Sunday, August 24, 2008

We need advice.

Today we tried a new church. One that is within walking distance, which is pretty cool. Its called Lake Country Baptist and has around 150 people I'd guess.

Right away we appreciated that we were noticed as newcomers and welcomed as such. Mom, you'll like this... as we were walking in, an older lady greeted us and asked about the children and such. When she found out how close E & G were, she said, "Oh, that is wonderful". Another greeter said, "My goodness your hands must be sooo busy with these three" and the lady said, "But its good, so very good". It totally reminded me of you. There was also a really good mix of old and young people, which is important to us.

We put Gwennie in her class (went in without a single look back at us), and Ethan joined us for the service until dismissal to his class after worship. This is where we need help. He was pretty bad. I had to take him out and into the bathroom for some serious discussion about his behavior. After that I tried to take him into his class and he acted much like he did last year at pre-school for the first month. Whiny, crying, pouting, dramatic and pretty much miserable. After trying to get him to warm up and play for 15 minutes, I decided to bring him back into the service. He then started acting up and talking, fake crying really loudly, pouting and being destructive. Jason took him out for a few minutes and when he returned he started kicking the chair in front of him. Needless to say, it was embarassing and stressful and I remember exactly one sentence of the entire sermon!

Its really the most I've felt like a complete dunce of a parent. Now, in all fairness, he had an allergy flare up this morning and was on Benadryl. I'm sure that didn't help. But this behavior is not abnormal. Anyone who knows Ethan has seen these things happen before. I realize he's 4, but his behavior seems immature for a 4 year old, at least to me. And worse, I feel like we don't know what to do to make it better. We punish him, especially in public, and he reacts even worse. If we try to deal with it by talking or distraction, the behavior really amplifies.

I feel like we're doing it all wrong, but I don't know how to do it right. Any advice? Post it in a comment or email me. I want to hear what others, outsiders, have to say.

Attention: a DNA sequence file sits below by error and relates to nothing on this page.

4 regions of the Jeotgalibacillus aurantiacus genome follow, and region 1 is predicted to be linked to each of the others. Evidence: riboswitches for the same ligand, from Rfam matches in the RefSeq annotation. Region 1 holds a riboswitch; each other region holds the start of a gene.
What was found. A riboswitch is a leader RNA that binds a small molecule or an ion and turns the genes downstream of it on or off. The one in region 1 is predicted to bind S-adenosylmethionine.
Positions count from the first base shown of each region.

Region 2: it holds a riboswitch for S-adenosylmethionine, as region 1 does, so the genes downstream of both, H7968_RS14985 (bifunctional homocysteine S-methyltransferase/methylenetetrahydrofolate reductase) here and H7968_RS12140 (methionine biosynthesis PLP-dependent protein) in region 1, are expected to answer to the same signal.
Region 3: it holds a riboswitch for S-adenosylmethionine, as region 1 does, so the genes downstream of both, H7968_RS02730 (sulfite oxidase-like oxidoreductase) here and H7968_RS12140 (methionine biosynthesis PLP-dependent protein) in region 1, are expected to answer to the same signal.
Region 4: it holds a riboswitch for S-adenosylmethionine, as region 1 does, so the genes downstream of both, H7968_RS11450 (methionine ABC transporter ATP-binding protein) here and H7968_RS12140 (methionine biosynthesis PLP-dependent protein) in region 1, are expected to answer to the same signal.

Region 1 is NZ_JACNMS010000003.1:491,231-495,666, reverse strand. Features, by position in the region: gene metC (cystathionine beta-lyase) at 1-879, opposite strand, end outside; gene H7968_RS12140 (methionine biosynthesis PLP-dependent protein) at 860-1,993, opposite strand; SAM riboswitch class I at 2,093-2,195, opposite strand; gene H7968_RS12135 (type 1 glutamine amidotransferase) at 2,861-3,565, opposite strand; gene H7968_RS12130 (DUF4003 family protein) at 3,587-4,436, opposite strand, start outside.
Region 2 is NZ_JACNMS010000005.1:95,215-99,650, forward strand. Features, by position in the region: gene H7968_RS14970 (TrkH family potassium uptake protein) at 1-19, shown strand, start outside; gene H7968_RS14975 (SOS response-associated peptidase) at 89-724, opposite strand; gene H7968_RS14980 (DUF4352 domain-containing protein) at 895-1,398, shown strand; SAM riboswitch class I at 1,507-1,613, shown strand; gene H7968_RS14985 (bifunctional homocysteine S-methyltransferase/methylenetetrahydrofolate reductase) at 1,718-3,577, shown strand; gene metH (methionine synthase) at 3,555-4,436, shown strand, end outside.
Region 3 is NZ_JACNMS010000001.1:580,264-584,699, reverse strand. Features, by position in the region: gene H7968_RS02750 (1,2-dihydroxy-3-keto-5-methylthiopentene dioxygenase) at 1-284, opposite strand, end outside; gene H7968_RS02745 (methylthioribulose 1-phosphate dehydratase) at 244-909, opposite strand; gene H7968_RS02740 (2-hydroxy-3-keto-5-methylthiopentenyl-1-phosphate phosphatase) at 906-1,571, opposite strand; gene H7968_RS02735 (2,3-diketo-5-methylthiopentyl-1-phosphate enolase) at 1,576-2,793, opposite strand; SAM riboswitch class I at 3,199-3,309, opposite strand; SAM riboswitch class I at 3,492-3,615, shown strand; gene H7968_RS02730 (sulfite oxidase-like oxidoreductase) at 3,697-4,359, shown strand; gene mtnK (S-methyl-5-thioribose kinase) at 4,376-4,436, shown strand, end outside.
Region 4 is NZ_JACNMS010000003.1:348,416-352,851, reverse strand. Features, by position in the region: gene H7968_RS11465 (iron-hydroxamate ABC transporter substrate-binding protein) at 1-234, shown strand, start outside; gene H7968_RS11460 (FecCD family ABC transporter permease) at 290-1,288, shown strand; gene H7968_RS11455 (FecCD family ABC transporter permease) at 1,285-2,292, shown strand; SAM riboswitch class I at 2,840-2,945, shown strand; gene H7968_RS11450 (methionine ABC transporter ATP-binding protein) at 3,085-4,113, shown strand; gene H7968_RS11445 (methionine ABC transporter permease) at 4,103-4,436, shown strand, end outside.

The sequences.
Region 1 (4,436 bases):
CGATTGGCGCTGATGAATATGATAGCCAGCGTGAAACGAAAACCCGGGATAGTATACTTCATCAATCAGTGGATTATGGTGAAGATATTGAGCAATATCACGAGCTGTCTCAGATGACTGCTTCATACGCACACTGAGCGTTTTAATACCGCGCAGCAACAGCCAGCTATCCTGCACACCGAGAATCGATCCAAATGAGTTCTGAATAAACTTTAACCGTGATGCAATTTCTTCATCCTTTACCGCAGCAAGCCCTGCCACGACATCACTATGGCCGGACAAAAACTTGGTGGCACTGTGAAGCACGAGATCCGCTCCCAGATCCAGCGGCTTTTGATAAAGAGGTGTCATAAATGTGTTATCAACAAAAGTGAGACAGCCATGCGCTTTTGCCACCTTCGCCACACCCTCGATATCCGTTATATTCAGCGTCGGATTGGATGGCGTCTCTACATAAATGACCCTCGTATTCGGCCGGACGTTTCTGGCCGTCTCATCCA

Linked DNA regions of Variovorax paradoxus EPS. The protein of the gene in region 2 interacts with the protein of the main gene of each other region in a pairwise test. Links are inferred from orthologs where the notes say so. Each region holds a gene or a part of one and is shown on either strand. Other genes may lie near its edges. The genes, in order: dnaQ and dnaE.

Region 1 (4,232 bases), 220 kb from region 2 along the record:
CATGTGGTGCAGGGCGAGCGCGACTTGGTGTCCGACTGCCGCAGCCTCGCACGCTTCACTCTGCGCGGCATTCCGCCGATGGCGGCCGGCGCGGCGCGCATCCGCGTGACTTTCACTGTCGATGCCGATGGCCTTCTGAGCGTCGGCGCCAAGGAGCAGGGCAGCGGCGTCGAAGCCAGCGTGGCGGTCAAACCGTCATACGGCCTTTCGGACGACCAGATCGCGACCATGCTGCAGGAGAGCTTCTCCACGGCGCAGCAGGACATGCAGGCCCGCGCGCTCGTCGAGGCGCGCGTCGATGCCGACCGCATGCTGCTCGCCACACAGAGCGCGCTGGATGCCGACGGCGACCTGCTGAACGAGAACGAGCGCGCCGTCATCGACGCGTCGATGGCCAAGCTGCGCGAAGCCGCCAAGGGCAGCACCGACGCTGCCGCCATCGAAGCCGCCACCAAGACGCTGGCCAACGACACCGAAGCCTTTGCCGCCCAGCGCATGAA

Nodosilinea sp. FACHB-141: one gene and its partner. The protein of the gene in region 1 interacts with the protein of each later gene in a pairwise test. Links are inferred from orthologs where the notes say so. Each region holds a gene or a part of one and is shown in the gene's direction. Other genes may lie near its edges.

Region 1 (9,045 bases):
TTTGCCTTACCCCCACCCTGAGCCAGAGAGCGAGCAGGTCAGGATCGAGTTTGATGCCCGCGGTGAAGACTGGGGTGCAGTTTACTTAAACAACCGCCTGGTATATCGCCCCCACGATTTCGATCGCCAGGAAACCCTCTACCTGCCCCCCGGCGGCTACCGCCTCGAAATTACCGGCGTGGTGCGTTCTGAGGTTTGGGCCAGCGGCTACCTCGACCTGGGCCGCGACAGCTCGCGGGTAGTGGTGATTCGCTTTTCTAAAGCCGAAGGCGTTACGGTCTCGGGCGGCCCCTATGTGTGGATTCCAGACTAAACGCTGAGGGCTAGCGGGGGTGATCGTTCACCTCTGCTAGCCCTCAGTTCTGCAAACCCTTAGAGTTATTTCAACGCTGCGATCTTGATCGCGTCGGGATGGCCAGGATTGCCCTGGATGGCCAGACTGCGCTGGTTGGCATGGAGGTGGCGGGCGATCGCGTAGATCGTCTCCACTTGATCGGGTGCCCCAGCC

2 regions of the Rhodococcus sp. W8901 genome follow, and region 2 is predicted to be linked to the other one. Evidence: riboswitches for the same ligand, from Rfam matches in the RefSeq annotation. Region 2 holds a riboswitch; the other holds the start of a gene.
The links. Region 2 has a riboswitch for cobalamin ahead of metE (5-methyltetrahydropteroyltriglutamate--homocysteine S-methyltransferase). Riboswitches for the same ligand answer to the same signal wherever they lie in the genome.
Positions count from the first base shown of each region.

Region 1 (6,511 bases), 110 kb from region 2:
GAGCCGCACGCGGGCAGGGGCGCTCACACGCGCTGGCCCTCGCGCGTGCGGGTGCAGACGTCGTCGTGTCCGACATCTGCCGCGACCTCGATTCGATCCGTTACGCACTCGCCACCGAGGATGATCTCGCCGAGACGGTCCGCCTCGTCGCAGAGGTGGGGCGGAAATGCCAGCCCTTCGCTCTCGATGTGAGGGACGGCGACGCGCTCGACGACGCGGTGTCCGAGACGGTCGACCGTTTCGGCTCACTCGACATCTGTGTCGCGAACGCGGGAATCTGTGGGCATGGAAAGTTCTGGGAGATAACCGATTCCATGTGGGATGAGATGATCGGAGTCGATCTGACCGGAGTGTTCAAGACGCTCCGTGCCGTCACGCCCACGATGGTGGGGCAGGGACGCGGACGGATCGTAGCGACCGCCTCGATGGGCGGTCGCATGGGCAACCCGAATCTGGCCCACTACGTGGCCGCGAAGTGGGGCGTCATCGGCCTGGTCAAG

Squaw Creek Ranch said...

Advice? Persevere. You are not a bad parent, we have all been there. All of us. Like I always say, my children are the biggest tool in my Lord’s hands for sanctifying ME. ;) In our church as soon as children turn four they are expected to sit in church with their parents for worship. When we first came, it was NOT easy. Our children were carried to the back for a "talking to" several times a service. The advice I received from older women was to not give in or let up. We sat in the back for the first six months, humiliated! Persevere. It hurt my pride because I was embarrassed of my child’s behavior because, like you, I thought it reflected my parenting. I guess it did, to a point. But the fact is it is all part of raising these children for the glory of God. What has worked for us is to have a half hour every day of quiet sit-down time to learn the art of bodily self control. That starts at age 2. Persevere with discipline and prayer every church service. Before we’d go to church we’d explain kindly but in no uncertain terms that they were expected to do ______ and if they chose to disobey daddy or mommy we’d end up in the bathroom. Then as soon as we ended up in the bathroom(and you know we did!) they were reminded of what we said before church and given biblical discipline. We can get so weary of doing this over and over with kindness on our tongues, but it WILL get better and they will happily give in and respect you for it. That was three years ago and our children, 4 and up, sit beautifully in the service with us and we hear every word. This too shall pass...